The old Standard Oil Station in Osceola seemed an unlikely location for the boy’s childhood, given what eventually happened. Although I could be wrong about that. In those days, gas station attendants fixed cars, pumped gas, changed oil, and wiped their hands on rags that were washed and rewashed. The old man who ran this station did it all. And the boy learned to do it all.
“I got my love of cars from my Dad. My first job at the station was loading a coke machine with those little six-ounce bottles.”
And the love of cars only became more intense as the boy aged.
“I’ve always been fascinated with Cadillacs. Got my first in 1982. I’ve travelled to Berlin and Amsterdam for Cadillac shows. To me, a car is a work of art. One day when I die I’m going to be cremated and have my ashes scattered at Willis Cadillac.”
Apparently next to his Cadillac Allante.
Teaching middle school students instrumental music in small town Iowa for over fifty years also seemed an unlikely career for what eventually happened. Or, again, I may be missing the boat. Young people do cause you to rethink the universe year after year. They keep you nimble, open to change, flexible about the future.
“My niche is teaching middle school. Either you love working with middle school students or you go insane in two weeks. They are a different breed. They go brain dead when they get into junior high.”
The boy relished this challenge. After “retiring” in 2000 from teaching at Osceola, he continues to teach part-time at Valley High School and Valley Southwoods and perform instrumental music in Des Moines. This is a boy up on his toes, ready to go.
“The last concert I was in, a young couple came up, and the girl said, ‘Can I ask you something? How long have you played clarinet?’ And I said 61 years. ‘Wow.’ She got all embarrassed and started to say, ‘Are you that old?’”
And all those students over all those years are a source of joy to the boy.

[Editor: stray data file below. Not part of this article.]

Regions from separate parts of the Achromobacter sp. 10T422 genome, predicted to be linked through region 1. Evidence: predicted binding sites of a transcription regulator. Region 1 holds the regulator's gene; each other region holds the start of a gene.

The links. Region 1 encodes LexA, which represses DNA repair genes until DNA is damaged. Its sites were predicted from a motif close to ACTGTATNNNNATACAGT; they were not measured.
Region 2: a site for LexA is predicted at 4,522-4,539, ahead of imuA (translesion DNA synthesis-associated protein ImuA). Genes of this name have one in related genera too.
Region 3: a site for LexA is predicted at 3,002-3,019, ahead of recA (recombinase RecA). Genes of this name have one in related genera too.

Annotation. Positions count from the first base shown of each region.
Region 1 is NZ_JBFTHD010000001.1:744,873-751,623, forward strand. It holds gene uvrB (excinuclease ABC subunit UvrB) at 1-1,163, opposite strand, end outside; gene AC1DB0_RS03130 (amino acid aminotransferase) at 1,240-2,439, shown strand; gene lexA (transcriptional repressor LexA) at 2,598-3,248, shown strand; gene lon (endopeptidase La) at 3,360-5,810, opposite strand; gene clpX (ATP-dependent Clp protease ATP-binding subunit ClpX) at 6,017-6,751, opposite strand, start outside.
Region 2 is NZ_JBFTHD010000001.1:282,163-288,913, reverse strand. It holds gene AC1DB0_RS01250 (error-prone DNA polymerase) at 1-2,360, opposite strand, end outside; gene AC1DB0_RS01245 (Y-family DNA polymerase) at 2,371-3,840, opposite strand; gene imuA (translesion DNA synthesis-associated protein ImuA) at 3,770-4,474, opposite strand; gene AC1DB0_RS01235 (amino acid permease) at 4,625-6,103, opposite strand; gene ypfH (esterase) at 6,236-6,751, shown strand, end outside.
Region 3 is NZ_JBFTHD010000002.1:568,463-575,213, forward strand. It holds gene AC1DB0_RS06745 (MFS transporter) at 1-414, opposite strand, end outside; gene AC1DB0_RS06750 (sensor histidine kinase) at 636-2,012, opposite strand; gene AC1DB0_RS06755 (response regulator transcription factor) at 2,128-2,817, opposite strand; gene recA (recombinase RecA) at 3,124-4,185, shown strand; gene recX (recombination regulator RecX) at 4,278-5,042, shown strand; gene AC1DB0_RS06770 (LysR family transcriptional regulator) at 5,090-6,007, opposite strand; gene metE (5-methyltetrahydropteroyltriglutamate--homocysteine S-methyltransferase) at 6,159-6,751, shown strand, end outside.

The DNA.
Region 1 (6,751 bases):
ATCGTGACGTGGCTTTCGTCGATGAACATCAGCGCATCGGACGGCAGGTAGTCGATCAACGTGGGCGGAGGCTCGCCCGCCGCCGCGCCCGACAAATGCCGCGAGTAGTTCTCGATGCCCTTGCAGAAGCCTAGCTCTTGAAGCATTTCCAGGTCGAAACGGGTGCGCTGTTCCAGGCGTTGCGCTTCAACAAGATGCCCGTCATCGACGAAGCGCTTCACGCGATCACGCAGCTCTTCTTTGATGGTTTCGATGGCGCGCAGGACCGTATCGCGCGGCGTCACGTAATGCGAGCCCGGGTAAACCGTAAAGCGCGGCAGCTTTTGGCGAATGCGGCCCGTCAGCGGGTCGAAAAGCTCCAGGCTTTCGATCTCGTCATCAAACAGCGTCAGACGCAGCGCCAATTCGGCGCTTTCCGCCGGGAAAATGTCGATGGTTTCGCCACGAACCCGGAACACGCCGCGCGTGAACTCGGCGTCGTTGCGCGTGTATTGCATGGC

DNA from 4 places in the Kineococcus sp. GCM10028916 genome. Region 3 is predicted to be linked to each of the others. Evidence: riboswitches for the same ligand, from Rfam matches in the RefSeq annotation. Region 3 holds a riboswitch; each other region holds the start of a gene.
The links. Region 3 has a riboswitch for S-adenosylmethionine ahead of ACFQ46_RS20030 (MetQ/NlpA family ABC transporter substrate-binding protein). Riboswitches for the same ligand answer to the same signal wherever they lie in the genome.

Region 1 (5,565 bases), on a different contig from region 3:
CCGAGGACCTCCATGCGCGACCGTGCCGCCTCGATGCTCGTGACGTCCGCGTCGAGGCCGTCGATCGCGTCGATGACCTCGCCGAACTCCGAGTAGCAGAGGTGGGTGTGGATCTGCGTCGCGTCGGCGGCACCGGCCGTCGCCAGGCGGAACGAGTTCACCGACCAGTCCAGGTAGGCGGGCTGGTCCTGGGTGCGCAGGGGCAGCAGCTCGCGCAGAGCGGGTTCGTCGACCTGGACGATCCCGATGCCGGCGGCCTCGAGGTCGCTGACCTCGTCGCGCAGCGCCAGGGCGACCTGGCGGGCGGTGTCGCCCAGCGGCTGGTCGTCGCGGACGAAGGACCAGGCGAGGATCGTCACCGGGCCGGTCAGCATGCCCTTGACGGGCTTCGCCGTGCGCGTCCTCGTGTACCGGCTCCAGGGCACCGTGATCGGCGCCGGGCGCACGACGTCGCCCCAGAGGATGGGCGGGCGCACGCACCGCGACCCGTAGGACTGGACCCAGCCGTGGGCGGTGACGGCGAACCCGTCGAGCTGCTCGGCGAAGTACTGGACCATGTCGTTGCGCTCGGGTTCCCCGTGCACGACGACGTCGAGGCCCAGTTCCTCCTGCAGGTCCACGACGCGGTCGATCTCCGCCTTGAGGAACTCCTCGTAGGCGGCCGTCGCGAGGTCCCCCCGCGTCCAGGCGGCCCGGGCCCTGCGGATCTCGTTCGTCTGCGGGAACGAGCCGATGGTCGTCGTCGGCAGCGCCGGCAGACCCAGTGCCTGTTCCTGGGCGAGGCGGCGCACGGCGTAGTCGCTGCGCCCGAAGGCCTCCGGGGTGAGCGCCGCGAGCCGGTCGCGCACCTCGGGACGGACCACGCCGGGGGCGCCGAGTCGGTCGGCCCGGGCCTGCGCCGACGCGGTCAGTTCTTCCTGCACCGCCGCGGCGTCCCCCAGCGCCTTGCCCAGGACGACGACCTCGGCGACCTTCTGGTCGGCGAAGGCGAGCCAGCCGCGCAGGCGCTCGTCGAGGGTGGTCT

“One of my former students is now on staff at USC. Clarinet. She was a fantastic player. She could have studied with the janitor and done great. She wrote and said I gave her the self-confidence to do what she did. That means a lot.”
And then there is the boy falling in love late in life. Normally a time to settle down, take it easy, rest your feet on the balcony of your Florida condo — not to do what the boy eventually did. Then again, maybe I’m wrong about that also. Courting is a complicated dance at any time in life.
“My husband, Larry Hoch, was a middle school math teacher from New York. We both started coming out at the same time and met in a chat room. This was in 2000. We started e-mailing, and then we started talking on the phone. And then right around Christmas he asked what I thought about him coming out to Iowa. My first thought was ‘oh my god.’ Panic City.”
The boy survived. A couple of years later, he and Hoch were united in a civil union in Vermont. That he was gay was a minor blip in his world, he claims.
”When I started coming out in 2000 to friends and family, it was about fifty-fifty. Some people said, “You are? Really? So what.’ And the others said, ‘Yeah, we knew it. So what.”
And that should be the end of the story.
But then life took an unusual turn. The group pursuing a case for gay marriage in Iowa contacted the boy and wanted him and his partner to be parties to the case.
“We were what we called the old fart couple. There were six couples and we were the oldest by far. We decided we would do it.”
Soon followed an avalanche of media exposure for what became known as the Varnum case. Press conferences, interviews, stories. The boy’s life was on display for one and all.
“It’s been a great experience. Right after the first press conference we only had one ‘you’re going to hell’ type letter. That was it. I’ve had so many former students contact me telling me it was great. We would do it again.”
David Twombley, the nearly 74-year-old boy, is surprised where life has taken him. He is not brave — leaning in to emphasize this point. He does not know where the courage came from to stand up for gay marriage — shaking his head at me in quiet disbelief. He doesn’t know why all the excitement didn’t give him a heart attack — laughing at his good fortune to be alive.
He is truly dumfounded.
“None of this is my personality,” he tells me with a wry smile.
So what is?
“I love the line in Auntie Mame — ‘Life is a banquet and most poor suckers are starving to death.’ That’s kind of been my philosophy. You have to live.”